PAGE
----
I’ve often found it very difficult to find EA documents on a particular topic. I had an epiphany a couple of days ago when I realized that, well… you can just ask Google to do this for you. Since there may be other people who, like my previous self, have not yet realized this, I will explain here how it works. It is very simple: if you want, say, to learn about bees, you just type in the Google search bar something like
bees site:effectivealtruism.org OR site:80000hours.org
The point is that you can specify a set of websites to restrict the search. On the example above the search is restricted to two websites, but more can be added, for instance:
bees site:effectivealtruism.org OR site:80000hours.org OR site:eaglobal.org OR site:openphilanthropy.org OR site:givewell.org OR site:animalcharityevaluators.org OR site:globalprioritiesinstitute.org
The list of websites can of course be expanded further. I now have a long list of websites including those above which I copy-paste to the search bar each time I want to look for something in the EA sphere. All the other standard tools to optimize a Google search remain available, such as restricting the time range (using the “Tools” menu), imposing a file type (by writing, for instance, “filetype:pdf”), excluding a word (by preceding it with a minus sign), looking for images or videos only, etc.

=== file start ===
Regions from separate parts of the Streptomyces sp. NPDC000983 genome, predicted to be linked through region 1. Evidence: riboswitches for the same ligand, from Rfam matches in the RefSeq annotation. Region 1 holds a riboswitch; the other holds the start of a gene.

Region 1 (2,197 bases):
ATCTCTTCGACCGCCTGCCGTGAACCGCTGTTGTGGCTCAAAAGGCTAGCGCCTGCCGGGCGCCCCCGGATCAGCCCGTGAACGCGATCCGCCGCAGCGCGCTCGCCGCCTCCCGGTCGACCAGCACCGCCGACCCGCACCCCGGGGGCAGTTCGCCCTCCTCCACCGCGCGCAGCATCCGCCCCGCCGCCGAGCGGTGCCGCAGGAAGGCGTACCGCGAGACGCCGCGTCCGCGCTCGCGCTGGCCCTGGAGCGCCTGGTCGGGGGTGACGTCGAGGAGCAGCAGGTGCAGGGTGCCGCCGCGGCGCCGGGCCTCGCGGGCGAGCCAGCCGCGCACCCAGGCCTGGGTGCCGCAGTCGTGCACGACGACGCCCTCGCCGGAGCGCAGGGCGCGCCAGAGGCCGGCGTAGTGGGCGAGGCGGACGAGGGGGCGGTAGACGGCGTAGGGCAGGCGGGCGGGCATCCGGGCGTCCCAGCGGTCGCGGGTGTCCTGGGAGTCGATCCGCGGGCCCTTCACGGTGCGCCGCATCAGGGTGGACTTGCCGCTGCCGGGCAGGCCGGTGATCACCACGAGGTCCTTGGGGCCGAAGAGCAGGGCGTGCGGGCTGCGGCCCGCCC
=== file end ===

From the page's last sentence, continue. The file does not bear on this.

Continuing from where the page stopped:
Let me add to this that there are also very useful curated lists of EA documents sorted by topic at resources.eahub.org.
I think it would be really valuable if a website such as eahub.org included a search form which would do some version of this. (In my opinion, the list of included websites should be quite long by default, with an option that allows to restrict the search to a subset of websites chosen by the user.)